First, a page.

—Will Willimon, bishop of the North Alabama Conference, United Methodist Church (2004-2012), professor of the Practice of Christian Ministry, Duke Divinity School, author of Who Lynched Willie Earle? Confronting Racism Through Preaching

William E. Nicholas has written a book for our times: Amid deepest racial, political, and religious divisions, how did Alabama black and white Methodists reconcile Biblical justice with a culture inimical to the teachings of Christ?

—Wayne Flynt, distinguished university professor emeritus, Auburn University, Baptist minister, author of Alabama in the Twentieth Century

Utilizing interviews, church records, and newspaper accounts, among other sources, this well written and analyzed book chronicles the struggles over desegregation within the northern Alabama Methodist structure. It is essential reading for anyone interested in the intersection of race and religion viewed from the bottom up during the tumultuous civil rights era.

—Mark K. Bauman, author of Warren Akin Candler: Conservative Amidst Change, co-author of Quiet Voices: Southern Rabbis and Civil Rights

In his Illuminating narrative, Bill Nicholas gives readers an insightful look at the segregated world of the Methodist Church in Alabama during the 1950s and 1960s. Vividly conceived and highly revealing, Go and Be Reconciled, demonstrates Nicholas's superb ability to trace the complex realities that Methodist leaders faced during a period of chaos and upheaval. This small, but powerful book will long endure as an essential study of Alabama Methodists and the race question.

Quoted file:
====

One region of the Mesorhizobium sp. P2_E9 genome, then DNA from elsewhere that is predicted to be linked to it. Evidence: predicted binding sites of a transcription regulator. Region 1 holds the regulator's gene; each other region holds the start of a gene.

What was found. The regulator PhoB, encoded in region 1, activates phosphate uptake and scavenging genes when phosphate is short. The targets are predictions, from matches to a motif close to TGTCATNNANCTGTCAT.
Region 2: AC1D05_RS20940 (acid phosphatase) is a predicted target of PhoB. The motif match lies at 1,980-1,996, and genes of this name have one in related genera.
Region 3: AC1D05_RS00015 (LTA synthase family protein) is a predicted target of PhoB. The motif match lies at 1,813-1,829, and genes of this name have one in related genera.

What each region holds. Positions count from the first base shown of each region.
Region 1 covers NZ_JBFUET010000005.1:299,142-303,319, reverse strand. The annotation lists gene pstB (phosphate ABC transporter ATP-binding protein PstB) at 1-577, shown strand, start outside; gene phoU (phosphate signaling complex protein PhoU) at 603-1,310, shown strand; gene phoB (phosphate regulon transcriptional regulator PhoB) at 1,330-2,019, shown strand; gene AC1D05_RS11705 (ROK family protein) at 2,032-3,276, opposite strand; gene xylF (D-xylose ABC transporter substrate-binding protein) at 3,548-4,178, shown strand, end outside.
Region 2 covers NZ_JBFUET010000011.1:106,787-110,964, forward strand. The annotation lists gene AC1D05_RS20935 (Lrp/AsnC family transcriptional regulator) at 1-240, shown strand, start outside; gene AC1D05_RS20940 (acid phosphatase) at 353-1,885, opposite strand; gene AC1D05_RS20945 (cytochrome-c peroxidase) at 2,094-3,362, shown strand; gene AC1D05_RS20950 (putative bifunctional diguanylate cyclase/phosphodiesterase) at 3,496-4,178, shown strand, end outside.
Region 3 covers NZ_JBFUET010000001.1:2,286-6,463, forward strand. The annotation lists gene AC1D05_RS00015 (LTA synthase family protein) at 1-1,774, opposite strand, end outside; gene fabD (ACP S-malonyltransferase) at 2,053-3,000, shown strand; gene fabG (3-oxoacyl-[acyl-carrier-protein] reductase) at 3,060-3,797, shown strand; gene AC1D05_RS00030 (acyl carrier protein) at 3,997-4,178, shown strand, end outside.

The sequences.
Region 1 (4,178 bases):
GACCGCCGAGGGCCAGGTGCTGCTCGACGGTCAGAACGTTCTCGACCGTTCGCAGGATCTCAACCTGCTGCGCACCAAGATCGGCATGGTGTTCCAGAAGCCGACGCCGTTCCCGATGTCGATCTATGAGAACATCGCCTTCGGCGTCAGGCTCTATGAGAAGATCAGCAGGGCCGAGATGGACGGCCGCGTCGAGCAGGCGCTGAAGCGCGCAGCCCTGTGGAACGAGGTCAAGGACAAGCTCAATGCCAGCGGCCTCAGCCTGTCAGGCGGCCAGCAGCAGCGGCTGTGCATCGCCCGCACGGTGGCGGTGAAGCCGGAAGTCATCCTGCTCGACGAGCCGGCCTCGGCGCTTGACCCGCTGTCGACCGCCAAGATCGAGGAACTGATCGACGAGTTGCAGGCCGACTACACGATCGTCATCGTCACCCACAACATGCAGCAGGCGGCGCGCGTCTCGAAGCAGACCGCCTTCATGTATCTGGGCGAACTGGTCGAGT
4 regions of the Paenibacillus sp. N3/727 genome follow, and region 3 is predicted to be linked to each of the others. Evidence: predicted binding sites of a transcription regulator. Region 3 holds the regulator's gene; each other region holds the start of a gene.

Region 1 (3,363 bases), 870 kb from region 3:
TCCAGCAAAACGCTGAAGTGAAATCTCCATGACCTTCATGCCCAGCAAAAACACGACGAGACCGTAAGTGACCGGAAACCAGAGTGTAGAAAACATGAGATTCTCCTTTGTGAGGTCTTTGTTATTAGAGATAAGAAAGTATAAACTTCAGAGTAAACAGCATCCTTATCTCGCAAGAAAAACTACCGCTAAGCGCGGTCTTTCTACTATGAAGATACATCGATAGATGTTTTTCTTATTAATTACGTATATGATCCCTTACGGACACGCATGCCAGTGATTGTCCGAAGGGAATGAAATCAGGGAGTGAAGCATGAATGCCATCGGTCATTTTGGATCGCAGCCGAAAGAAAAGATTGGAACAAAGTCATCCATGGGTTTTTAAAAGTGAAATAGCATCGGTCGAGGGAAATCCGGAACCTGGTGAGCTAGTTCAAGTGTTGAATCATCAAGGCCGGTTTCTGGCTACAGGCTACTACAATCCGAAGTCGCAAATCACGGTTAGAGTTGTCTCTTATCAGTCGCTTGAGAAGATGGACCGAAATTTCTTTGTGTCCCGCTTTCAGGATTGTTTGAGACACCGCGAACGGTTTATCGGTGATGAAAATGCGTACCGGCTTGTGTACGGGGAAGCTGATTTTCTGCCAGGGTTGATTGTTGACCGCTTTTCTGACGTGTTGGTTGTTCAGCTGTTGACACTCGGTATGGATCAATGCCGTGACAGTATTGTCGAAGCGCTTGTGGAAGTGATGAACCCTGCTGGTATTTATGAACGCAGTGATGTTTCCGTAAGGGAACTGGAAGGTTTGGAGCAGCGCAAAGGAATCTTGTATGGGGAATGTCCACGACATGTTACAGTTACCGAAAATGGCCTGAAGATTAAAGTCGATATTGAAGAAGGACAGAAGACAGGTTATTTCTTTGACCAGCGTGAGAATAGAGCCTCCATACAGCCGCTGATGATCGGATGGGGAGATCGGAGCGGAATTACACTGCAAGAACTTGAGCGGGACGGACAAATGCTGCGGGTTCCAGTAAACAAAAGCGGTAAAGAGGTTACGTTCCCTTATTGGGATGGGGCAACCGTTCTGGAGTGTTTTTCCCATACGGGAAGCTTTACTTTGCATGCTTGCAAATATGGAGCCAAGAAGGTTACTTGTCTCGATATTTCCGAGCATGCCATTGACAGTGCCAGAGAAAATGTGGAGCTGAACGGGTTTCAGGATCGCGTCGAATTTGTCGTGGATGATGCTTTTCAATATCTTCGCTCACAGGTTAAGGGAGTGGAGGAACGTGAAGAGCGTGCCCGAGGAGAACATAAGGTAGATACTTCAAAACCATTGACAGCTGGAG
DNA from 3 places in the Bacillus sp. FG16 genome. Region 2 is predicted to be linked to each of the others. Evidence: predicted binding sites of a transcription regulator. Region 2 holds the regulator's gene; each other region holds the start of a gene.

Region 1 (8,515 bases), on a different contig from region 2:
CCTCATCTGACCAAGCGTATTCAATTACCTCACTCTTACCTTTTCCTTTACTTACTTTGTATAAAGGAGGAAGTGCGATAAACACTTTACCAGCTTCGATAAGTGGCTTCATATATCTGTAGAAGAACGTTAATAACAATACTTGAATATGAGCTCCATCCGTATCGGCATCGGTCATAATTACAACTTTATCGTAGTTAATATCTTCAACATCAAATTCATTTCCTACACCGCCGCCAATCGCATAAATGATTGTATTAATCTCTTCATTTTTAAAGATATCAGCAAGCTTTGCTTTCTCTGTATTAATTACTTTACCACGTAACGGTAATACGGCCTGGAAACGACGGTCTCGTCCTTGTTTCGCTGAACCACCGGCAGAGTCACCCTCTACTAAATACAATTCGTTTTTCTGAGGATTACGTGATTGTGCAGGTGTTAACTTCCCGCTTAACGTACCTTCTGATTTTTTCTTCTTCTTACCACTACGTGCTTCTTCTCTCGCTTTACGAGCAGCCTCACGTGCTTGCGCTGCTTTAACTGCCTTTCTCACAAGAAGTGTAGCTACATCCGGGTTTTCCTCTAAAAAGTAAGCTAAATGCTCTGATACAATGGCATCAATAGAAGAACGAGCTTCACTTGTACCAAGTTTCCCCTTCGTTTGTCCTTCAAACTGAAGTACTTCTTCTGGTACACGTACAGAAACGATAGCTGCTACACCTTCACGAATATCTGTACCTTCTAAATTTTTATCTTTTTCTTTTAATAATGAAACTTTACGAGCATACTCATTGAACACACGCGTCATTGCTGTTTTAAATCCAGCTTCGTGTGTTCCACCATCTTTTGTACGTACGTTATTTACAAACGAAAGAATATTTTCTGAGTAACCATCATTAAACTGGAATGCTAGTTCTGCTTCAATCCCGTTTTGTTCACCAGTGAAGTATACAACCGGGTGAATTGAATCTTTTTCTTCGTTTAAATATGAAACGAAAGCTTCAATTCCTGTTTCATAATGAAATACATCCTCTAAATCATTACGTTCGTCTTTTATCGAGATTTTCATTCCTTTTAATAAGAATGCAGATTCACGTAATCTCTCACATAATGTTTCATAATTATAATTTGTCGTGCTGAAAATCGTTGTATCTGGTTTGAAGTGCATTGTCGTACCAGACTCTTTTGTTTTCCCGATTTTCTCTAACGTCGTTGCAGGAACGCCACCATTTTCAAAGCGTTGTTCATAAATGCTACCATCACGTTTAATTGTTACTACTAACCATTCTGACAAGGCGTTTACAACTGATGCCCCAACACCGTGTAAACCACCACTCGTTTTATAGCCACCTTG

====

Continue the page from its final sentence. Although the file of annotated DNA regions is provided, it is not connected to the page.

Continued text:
—S. Jonathan Bass, author of Blessed Are the Peacemakers

The product of a lifetime of scholarship and years of careful research, Go and Be Reconciled is Prof. William Nicholas's account of the integration of the white and black Methodist conferences in Alabama. The hero of the story is Bishop Kenneth Goodson, the sometimes reluctant progressive who led, cajoled, and wheedled Alabama's Methodists toward integration. The conclusion, however, reminds us that victory is rarely final, and shows us not only how far Christians have walked down the path of racial reconciliation but how much further we have to go.

—Rev. J. Barry Vaughn, PhD, author of Bishops, Bourbons, and Big Mules: A History of the Episcopal Church in Alabama

Go and Be Reconciled is an insightful and informative book that enriches our understanding of the civil rights era in Alabama in all its complexity. Not only is this work a valuable addition to the growing body of literature concerning organized religion during the civil rights movement, it demonstrates the value of ecclesiastical history and how this oft neglected field of inquiry can broaden our understanding of the past.

—Alabama Review

About the Author/Editor

WILLIAM NICHOLAS is Professor Emeritus at Birmingham-Southern College in Birmingham, Alabama, where he was James R. Wood Professor and taught recent American history and Latin American history for forty years. In 2005-2006, the College presented him with the outstanding Educator of the Year Award and he received the ODK Distinguished Professor Teaching Award in 2006-2007. His research interests have centered on twentieth century civil liberties and he has published articles on Southern academic freedom in during World War I and student participation in the Civil Rights movement during the 1960s in Birmingham. His research in recent years has employed extensive oral history interviews to amplify the archival records of the United Methodist Church in North Alabama during the Civil Rights era. He is currently retired in his native state of Texas and participates in local civic activities and arts organizations in Georgetown, Texas. He also pursues his lifelong study of the Spanish language and his devotion to the piano and opera performance.